Companies such as Wal-Mart Stores Inc. are seeing the benefits as a strengthening labor market and gains in sentiment underpin consumer spending. The outlook for growth supports the Fed’s recent decision to complete its bond-buying program, and central bankers continue to monitor economic progress while deciding when to raise interest rates for the first time in the recovery.
“We probably have more momentum heading into the final quarter of the year,” said Brian Jones, a senior U.S. economist at Societe Generale in New York, whose estimate of 3.8% growth was closest in the Bloomberg survey. “We’re probably on pace for another 3% to 3.5% growth in the final three months.”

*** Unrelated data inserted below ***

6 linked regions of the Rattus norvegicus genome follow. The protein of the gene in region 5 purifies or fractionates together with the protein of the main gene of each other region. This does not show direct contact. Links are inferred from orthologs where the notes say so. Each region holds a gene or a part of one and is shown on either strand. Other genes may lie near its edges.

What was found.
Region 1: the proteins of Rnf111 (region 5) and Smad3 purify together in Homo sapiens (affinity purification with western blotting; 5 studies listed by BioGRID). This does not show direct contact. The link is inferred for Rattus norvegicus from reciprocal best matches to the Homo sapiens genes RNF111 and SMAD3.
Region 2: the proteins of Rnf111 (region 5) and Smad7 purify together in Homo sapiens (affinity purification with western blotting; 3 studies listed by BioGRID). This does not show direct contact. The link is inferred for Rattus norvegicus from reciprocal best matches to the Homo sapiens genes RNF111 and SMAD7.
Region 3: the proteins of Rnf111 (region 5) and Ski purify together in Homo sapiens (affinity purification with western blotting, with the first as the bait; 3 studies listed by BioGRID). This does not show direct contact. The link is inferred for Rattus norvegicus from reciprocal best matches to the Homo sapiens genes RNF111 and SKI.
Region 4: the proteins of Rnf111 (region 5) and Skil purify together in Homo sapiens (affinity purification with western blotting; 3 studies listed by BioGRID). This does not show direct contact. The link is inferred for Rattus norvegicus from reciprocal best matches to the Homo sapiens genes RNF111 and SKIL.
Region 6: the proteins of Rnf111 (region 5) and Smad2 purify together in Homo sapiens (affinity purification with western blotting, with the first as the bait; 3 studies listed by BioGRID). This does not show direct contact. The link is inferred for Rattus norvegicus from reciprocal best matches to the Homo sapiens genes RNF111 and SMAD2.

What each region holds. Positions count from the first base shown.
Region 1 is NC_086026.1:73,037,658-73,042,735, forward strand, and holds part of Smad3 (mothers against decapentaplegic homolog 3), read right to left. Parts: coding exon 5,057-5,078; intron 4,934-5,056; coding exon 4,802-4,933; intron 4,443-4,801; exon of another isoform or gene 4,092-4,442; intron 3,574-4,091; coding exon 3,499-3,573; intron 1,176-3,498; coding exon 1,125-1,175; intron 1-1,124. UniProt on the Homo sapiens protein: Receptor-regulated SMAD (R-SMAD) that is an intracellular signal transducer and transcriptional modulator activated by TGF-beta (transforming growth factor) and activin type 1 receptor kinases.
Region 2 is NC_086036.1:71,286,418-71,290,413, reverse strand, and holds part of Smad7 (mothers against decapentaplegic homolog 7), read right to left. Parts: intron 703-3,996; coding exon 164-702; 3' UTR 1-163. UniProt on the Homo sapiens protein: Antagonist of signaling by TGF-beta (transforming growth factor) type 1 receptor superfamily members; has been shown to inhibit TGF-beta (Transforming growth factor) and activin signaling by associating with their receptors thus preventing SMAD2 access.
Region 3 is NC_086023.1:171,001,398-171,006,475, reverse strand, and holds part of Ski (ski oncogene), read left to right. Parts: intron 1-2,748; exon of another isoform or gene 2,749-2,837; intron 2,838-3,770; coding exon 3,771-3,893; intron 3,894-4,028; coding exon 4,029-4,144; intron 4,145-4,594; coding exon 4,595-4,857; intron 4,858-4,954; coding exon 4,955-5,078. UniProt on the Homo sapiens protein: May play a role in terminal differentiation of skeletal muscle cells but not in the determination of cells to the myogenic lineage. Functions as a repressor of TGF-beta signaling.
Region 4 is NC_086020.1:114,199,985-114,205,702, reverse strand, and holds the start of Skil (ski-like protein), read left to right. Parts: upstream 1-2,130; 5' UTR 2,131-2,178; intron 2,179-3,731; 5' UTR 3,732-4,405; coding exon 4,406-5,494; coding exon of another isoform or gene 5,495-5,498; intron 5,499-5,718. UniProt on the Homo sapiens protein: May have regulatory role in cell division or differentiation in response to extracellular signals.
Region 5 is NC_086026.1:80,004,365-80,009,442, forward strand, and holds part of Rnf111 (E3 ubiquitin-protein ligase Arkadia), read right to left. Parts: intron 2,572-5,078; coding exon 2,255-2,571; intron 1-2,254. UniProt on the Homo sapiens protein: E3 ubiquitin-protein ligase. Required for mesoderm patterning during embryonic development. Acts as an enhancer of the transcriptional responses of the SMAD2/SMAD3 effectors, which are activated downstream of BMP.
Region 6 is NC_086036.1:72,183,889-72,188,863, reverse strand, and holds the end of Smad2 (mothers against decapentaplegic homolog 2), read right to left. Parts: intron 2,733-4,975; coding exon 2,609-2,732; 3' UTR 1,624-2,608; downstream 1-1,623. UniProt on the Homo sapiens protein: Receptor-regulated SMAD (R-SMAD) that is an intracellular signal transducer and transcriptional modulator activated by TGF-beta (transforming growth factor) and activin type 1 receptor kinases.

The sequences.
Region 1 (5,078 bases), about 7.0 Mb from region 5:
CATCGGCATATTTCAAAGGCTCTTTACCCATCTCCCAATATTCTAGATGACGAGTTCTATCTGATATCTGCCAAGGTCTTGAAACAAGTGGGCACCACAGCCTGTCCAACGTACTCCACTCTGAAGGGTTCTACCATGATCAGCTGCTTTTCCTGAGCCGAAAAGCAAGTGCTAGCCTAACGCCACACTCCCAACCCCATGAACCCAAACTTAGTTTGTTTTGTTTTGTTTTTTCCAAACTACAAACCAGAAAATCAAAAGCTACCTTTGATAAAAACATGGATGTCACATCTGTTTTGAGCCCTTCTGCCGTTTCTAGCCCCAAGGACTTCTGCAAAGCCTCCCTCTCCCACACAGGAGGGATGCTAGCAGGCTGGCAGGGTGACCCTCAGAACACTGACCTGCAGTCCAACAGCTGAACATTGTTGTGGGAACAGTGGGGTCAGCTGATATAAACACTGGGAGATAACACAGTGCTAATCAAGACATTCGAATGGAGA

Economists’ GDP estimates in the Bloomberg survey ranged from 2.8% to 3.8%.
The report wasn’t universally positive. Revised data for the second quarter showed the previously estimated increase in wages and salaries was cut almost in half and corporate profits last quarter rose less than in the prior three months.
Consumer spending, which accounts for about 70% of the economy, grew at a 2.2% annualized rate in the third quarter compared with the previously estimated 1.8%. The improvement was spread across durable and nondurable goods, including recreational vehicles and restaurant meals.